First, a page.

The Yorkshire Cat

The room of the intimate pub was crowded with both locals and tourists enjoying a pint of beer on a Friday night. The exterior of the stone walls of the small town and the lack of lamplight in the streets contrasted with the gaudy red and blue of the pub’s interior and the bright lipstick of some of the older patrons.

“I’ve never really been a cat person. I was much more into dogs; they’ve got more soul and loyalty than a cat. I’ve never been into cats.

“But about a year ago, this cat started coming up to our flat, looking scared and hungry. It would scratch at the door, wait for us to open it and then sit there, almost looking sorry that it had disturbed us. We started giving it some food and milk and whatever it is that you are supposed to give to cats and it carried on coming round to see us.”

Some living spaces are different to others; in big cities, there are huge tower blocks which nowadays risk going up in smoke. Others are like small hotels, with carpeted landings and room numbers. In the country, where much bigger houses were built, it is often possible to divide this house up into three or four small flats. With their natural stone walls, they can be rather elegant, though one’s business is usually much more exposed.

“There was this guy living below us and we believe he had a few issues. You know, heroine and all this lot. Actually, on occasions I would sign for packages that came from the Dark Web and I’m pretty sure they were for crystals or rocks. Once, he came out of his room as I was collecting the post, snatched a package from my hand and ripped out a bottle of cough medicine and necked it right in front of me, before thanking me for getting the post and excusing himself back to his apartment.

“The cat kept on coming up to the apartment and me and my partner were feeding it more and more regularly. So, one day, I decided to speak to the guy about it and see what was what. I mean, the cat was clearly unhappy where it was, it was thinning and its pelt was mangy at times. I went downstairs, knocked on the door and went in. He was in the middle of sharpening one of his knives, but stopped as I entered the room. ‘Hey man, how you doing? Want a cup of tea?’ I didn’t and went right to the point.

“‘I didn’t even want a cat in the first place; I can barely look after myself, let alone another of God’s creatures. My dad used to keep a load of cats on his farm, but then he died about two years ago suddenly – heart attack while riding his quad bike. After the funeral, a few of us went to the farm to sort things out and there was bunch of cats that used to kill the mice in the barns to stop them getting at the chickens and scaring the cattle. There were five of them and five of us had come to look at the place. Someone said, ‘we should all keep one’. I said it was a stupid idea and the others looked at me and asked what should we do with it otherwise? I said, we’ll drown it in the well in the courtyard.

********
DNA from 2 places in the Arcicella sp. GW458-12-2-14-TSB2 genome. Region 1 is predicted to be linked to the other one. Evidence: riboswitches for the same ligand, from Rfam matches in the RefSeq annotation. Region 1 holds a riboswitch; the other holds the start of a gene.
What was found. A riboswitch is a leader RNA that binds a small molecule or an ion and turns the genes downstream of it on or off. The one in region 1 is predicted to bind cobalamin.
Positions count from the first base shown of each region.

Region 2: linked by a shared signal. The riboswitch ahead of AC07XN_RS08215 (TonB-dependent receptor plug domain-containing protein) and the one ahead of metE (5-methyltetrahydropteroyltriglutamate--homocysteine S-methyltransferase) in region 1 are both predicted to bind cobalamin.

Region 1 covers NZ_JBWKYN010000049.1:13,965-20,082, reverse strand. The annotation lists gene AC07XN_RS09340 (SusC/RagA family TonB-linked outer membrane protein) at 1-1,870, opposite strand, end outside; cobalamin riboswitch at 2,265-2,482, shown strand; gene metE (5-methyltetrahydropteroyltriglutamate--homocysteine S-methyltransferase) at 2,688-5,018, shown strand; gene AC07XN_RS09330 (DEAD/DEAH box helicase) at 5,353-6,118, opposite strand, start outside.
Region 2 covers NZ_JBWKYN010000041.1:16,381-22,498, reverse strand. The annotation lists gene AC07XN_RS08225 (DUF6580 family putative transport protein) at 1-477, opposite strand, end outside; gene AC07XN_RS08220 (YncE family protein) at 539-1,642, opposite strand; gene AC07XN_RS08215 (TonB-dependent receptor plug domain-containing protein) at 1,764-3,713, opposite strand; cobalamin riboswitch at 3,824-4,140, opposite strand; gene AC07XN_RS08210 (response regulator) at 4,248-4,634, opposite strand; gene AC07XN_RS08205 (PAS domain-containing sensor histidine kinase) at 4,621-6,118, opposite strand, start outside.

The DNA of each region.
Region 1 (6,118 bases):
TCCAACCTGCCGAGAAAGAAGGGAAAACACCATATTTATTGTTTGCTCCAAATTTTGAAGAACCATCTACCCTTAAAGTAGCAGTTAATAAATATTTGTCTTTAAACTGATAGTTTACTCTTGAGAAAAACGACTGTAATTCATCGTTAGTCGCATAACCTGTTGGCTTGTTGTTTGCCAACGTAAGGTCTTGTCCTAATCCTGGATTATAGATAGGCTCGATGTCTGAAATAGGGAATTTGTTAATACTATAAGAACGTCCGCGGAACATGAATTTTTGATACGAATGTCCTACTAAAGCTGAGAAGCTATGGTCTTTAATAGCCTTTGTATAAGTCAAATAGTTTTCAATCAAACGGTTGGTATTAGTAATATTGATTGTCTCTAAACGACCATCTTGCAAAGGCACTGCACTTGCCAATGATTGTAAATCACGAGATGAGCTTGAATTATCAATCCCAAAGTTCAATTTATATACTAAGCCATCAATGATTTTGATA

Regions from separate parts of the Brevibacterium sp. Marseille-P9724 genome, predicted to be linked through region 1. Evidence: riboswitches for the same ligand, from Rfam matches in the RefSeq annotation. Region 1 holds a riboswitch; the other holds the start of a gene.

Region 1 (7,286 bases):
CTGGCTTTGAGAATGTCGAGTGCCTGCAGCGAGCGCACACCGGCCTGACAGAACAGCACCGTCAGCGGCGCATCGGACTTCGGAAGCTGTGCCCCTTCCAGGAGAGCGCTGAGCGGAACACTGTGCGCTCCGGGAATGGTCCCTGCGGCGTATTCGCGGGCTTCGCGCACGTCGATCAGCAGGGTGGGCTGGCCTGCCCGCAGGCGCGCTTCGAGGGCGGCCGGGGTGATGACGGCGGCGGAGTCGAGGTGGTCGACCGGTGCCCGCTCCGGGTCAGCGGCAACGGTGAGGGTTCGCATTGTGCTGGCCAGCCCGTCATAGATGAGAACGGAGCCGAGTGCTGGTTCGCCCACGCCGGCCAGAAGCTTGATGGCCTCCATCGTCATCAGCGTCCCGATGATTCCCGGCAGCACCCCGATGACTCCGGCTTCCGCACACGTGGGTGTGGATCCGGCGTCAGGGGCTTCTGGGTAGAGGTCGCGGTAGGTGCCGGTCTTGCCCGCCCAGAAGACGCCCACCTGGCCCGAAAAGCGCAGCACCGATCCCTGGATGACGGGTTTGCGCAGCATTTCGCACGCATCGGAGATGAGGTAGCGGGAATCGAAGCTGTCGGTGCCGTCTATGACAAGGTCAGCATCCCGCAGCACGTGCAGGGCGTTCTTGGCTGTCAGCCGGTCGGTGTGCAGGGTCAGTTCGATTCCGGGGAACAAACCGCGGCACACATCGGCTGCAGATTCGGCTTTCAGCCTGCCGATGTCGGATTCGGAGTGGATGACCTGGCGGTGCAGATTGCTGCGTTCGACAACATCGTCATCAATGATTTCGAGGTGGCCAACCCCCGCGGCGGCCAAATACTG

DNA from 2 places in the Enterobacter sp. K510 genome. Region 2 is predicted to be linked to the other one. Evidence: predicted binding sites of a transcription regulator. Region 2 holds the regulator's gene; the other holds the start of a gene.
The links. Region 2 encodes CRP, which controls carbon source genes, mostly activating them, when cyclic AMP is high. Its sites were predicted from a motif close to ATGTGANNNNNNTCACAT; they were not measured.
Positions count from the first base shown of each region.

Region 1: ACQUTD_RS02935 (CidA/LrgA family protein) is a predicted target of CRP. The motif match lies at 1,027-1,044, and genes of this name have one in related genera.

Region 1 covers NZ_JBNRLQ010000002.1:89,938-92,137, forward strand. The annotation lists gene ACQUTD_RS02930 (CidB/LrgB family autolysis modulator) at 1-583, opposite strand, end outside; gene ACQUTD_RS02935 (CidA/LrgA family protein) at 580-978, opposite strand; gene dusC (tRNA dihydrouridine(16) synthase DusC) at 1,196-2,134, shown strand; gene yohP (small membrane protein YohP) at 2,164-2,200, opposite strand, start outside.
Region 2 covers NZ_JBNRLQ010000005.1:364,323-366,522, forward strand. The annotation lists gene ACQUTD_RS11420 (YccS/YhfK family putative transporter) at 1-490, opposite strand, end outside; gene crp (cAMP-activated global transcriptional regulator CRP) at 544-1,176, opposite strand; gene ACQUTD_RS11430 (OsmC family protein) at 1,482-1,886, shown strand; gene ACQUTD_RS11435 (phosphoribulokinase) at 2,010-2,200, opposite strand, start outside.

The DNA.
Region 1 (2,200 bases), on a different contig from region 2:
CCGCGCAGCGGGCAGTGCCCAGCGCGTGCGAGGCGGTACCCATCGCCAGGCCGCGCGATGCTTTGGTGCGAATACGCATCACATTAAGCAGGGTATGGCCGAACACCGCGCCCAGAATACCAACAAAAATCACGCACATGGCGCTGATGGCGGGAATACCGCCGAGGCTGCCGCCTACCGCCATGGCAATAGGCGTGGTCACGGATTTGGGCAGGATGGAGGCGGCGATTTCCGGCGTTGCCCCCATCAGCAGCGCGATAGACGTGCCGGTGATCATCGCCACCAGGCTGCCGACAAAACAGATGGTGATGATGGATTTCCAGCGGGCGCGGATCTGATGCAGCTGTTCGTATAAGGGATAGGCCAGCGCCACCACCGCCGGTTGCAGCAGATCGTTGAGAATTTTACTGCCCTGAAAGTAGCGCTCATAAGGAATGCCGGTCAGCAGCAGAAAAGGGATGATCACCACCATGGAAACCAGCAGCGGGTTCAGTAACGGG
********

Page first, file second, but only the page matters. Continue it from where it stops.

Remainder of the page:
“‘They wanted to keep the cats, so picked them up and left. I stayed with this one and proceeded to the well. But then it looked up at me with them big eyes and stared at me, obviously frightened and suspicious of where we were going. Part of me wondered whether this was my dad’s favourite. Against my better wishes, I buckled and kept the cat. But as I said before, I’m not capable of looking after myself, let alone another of God’s creatures.’

“Well, me and my partner had been talking about it and we said that a cat could be good for us. So, there and then I offered to take it from him, not condescendingly, but as a way of helping him and the animal out. He accepted graciously and said he could contribute a bit to food.  I said it was alright and took the animal in. This was about six months ago.”

Tables in busy pubs can be prize possessions and the bar area was now spilling over into the drawing room. The talk of the week was buzzing, more and more pints were being poured and the walls seemed to shiver gently with pride at containing so many conversations at once.

“A few months after taking in the cat, and it’s doing fine. One day, though, we get a knock on the door – it’s him and he’s holding two 12-inch hunting knives. Christ, I think, but the guy says ‘I’m going away today for sometime and I wanted to give you a present’. I remembered that he had quite the collection of knives, so I calmed down a little and let him in. There we were, me and my girlfriend, having a cup of tea with a man who’s given me a hunting knife and is carefully inspecting his own. We tried our best at polite conversation, but it was all a bit much, if you know what I mean.

“‘I’m being taken away today to a place where they’ll stop my addictions. I don’t think it will work, but I suppose if you’ve got the opportunity, you may as well give it a try.’ And with that, he stood up and walked out the door, not without stopping to say goodbye to the cat he almost drowned and saved.

“Honestly, that guy was such a gentleman and so switched on. Bloody drugs, but I suppose if you’re like him and gone through what he’s gone through, shooting up, smoking rocks and drinking syrup are the only things you’ve got left. Such a gentleman; the next guy to live in that apartment was a pedophile from Northern Ireland. But…”

And with that, the two young men drained their pints, getting up from the table as they did so, and walked out into the Yorkshire night, leaving their table for some avid bystanders who were enjoying a nice Friday night out.

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